Figure 6: The receiver to the left receives the lightning signal 60µs later than the receiver to the right, because the lightning discharge is 18 kilometers more far away from the receiver to the left than from the receiver to the right.

The source of the signal has to be somewhere on this hyperbolic curve. The intersection point of three or more such hyperbolic curves defines the unique location of the source of the radio signal, see Figure 7. The computed position is then be assumed to be the location of the lightning discharge. At least 4 sites not on a line are needed to define always a unique intersection point. With more than four receiving sstations reporting a time stamp for the same signal there is some redundant information available to improve the accuracy and to verify the performance.

Figure 7: Three hyperbolic curves defined by the three time differences tB(s) − tA(s), tC(s) − tA(s), and tD(s) − tA(s) of four sites A, B, C, and D (the green squares). The intersection of all three curves uniquely defines the location of the source of the radio signal (the white dot). The curves have a width corresponding to a tolerance of ±5µs. That is, the white area for signal s received by station A and B is the set of all points p for which

(tA(s) − tB(s)) * 300 − 5 ≤ dA(p) − dB(p) ≤ (tA(s) − tB(s)) * 300 + 5.

A time difference of ±100 microseconds corresponds to a distance difference of ±30 kilometers. That is, if site A receives the same signal 100 microseconds earlier than site B, the corresponding hyperbolic curve is defined by the set of all points that are 30 kilometers near to site A than to site B. Assume the time stamps have an accuracy of ±1µs and there are four sites arranged such that their positions define a square. If the signal source is exactly in the middle of the square, then the deviation of the computed position to the real source of the signal is greater than ±300m * √2 = 424m. It can be much greater if the source of the signal is outside the square, see Figure 8. The argumentation of some commercial providers that their system has an accuracy of ±300 meters, because the time stamp has an accuracy of ±1µs, is a naive fallacy.

The main challenge of a TOA lightning location system is to assign the received signal a unique characteristic time stamp. This is not easy, because the outline of the signal changes when it travels over long distances. One way to handle different signal forms, is to compute a time of group arrival, see3). However, if the time stamps are not consistently assigned, the hyperbolic curves do not intersect in a common intersection point. A collection of several nice papers about lightning detection can be found in4).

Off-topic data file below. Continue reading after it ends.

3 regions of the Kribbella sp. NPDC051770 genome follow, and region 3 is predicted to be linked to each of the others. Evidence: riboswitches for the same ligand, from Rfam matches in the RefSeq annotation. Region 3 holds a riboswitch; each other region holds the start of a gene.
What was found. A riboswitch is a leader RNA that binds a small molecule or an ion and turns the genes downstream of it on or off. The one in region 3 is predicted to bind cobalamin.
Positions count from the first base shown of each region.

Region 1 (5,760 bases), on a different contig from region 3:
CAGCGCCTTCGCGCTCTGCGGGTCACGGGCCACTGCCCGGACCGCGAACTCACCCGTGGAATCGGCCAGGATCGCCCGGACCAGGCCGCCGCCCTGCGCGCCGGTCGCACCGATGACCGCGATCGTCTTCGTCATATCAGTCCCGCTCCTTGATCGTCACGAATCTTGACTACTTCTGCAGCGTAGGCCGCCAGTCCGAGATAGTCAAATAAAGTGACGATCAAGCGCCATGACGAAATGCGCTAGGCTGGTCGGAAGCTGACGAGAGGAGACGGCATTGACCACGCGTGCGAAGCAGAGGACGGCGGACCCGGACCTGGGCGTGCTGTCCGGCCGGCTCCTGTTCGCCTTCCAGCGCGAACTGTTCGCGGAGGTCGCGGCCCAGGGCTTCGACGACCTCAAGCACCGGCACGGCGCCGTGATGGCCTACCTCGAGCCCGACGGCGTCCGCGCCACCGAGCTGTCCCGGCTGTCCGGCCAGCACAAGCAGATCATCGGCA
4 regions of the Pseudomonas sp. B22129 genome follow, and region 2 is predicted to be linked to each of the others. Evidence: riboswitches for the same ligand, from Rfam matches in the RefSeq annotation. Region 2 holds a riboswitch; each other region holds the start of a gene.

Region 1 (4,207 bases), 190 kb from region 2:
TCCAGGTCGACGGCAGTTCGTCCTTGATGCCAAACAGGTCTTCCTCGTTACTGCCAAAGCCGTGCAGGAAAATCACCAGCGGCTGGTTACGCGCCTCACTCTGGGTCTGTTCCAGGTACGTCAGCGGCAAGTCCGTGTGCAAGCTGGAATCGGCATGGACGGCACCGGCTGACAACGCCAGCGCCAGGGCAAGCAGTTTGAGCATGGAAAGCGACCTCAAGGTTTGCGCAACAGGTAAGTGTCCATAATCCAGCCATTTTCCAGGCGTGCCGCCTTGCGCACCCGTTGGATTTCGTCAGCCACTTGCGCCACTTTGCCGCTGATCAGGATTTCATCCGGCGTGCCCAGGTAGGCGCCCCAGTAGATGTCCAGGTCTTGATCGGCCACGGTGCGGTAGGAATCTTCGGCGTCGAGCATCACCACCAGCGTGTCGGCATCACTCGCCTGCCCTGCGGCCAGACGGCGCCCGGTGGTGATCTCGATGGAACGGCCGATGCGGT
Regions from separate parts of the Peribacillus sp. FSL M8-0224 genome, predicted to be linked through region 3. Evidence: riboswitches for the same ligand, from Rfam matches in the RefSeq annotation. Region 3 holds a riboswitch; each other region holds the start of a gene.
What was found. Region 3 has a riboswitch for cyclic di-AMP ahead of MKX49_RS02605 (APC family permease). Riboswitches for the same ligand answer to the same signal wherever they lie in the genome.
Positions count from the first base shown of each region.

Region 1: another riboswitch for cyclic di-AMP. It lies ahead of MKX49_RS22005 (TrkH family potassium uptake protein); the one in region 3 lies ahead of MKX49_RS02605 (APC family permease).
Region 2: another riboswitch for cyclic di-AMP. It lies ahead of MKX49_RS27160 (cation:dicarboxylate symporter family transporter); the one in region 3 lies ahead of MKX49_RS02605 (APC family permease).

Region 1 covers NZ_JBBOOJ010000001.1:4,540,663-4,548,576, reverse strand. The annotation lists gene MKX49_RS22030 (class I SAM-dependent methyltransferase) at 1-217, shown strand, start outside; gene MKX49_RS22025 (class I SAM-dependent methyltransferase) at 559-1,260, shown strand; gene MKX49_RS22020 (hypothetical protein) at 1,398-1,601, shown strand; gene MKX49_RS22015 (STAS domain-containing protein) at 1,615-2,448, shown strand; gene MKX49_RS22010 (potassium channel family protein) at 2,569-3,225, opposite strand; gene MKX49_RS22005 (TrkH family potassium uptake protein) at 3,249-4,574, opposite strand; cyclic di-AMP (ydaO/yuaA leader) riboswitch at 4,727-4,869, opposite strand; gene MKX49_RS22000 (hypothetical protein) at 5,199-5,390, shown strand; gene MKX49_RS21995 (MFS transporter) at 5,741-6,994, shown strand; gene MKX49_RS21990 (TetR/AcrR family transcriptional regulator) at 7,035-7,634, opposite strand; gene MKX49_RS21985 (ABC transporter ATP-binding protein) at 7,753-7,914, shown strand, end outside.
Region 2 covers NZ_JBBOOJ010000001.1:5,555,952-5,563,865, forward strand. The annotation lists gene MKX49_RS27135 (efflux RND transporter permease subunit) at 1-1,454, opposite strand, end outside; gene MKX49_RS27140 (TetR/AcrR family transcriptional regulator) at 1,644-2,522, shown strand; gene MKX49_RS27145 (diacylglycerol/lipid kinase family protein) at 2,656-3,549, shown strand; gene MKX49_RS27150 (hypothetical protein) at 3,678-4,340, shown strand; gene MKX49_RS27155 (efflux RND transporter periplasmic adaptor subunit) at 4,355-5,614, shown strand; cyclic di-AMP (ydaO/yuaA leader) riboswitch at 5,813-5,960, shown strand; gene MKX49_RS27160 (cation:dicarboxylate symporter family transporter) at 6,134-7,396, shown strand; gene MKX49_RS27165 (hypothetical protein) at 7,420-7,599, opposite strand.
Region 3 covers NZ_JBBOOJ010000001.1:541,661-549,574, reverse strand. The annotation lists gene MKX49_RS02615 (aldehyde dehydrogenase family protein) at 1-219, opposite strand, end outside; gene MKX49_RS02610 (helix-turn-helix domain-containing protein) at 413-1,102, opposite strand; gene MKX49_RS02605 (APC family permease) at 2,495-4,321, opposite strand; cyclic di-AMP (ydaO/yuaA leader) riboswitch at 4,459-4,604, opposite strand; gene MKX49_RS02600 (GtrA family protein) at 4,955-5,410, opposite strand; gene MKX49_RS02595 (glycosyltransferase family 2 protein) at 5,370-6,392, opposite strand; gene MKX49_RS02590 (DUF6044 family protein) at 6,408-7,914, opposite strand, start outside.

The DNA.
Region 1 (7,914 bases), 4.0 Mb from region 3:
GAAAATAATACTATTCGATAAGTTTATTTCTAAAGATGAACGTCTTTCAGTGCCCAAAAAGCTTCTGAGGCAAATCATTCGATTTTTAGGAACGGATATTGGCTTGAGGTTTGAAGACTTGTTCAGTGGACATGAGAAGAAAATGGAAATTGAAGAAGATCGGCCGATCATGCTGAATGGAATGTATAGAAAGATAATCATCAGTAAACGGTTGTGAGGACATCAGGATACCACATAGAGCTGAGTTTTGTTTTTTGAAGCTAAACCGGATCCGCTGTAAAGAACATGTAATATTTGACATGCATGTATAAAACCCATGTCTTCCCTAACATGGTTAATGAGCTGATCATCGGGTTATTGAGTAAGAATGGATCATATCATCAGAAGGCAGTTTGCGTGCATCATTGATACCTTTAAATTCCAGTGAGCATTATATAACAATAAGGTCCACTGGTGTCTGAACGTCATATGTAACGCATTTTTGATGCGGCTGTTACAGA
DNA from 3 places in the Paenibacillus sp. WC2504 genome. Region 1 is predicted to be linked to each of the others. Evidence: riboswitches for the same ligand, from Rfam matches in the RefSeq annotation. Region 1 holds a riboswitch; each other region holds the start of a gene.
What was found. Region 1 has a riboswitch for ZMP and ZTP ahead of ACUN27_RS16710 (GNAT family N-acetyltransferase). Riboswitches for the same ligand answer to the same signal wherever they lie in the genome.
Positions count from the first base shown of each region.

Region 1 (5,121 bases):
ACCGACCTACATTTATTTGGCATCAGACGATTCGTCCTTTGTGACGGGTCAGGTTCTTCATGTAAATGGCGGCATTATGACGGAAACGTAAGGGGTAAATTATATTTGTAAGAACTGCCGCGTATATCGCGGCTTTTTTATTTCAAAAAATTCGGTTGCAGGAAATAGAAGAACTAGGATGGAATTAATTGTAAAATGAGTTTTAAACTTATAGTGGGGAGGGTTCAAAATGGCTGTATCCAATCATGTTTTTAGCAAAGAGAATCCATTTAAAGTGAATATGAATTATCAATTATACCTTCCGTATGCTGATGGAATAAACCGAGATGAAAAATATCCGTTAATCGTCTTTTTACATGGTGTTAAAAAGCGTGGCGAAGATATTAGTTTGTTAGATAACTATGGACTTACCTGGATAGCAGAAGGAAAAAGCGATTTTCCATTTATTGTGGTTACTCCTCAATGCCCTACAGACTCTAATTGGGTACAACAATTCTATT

Figure 8: The deviations for an accuracy of ±1µs for different cut angles

The computations at our server are carried out in two steps. In the first step a starting point is computed using the method from5) applied to the first 4 time stamps. After that a numerical method is used to minimize the sum of all squared distances to the hyperbolic curves. All our computations use spherical coordinates.

The network

Figure 9: Some lightning discharges in the atmosphere, © Bernd März

The lightning location network consists of several VLF lightning receiver sites and one central processing server for each larger region. The receiver sites transmit their data in short time intervals over the Internet to our server. Every data sentence contains the precise time of arrival of the received lightning strike impulse (“sferic”) and the geographic position of the receiver site. With this information from all receiver sites the exact positions of the discharges are computed. The sferic positions are made available in raw format to all users that transmit their data to our server. The users can use the raw data for all non-commercial purposes. The lightning activities of the last two hours are displayed at on several public maps recomputed every minute.

Figure 10: A lightning map of USA from

Note that it is not possible to compute positions or at least accurate directions with the data from one station. We need the data of several stations (at least four stations) to compute strike positions. There is currently no software that enables you to set up a connection with other sites like the LR software of for the direction finding system. The computation of strike positions is only done by one of our computing servers.


Figure 11, 12, and 13 show a comparison of the positions computed by and “BLIDS” over Germany, Belgium, and Poland. BLIDS is a lightning information system in Germany. Figure 14 shows the used color code for the age of the discharges.

Figure 11: A comparison of the positions computed by (the white framed colored squares) and BLIDS (the colored squares) in Germany

Figure 12: A comparison of the positions computed by (the white framed colored squares) and BLIDS (the colored squares) over Belgium, the Netherlands, and Luxembourg

Figure 13: A comparison of the positions computed by (the white framed colored squares) and BLIDS (the colored squares) over Poland

120 - 105 105 - 90 90 - 75 75 - 60 60 - 45 45 - 30 30 - 15 15 - 0

Figure 14: The BLIDS color code for the age of the lightning discharges in minutes

H.D. Betz, U. Schumann, and P. Laroche (Eds.) Lightning: Principles, Instruments and Applications. Springer Verlag, 2009.
R.L. Dowden and J.B. Brundell and C.J. Rodger. VLF lightning location by time of group arrival (TOGA) at multiple sites. Journal of Atmospheric and Solar-Terrestrial Physics, 64(7):817-830, 2002.
H.D. Betz, U. Schumann, and P. Laroche (Eds.) Lightning: Principles, Instruments and Applications. Springer Verlag, 2009.
W.J. Koshak and R.J. Solakiewicz. TOA Lightning Location Retrieval on Spherical and Oblate Spheroidal Earth Geometries. Journal of Atmospheric and Oceanic Technology, 18(2):187-199, 2001.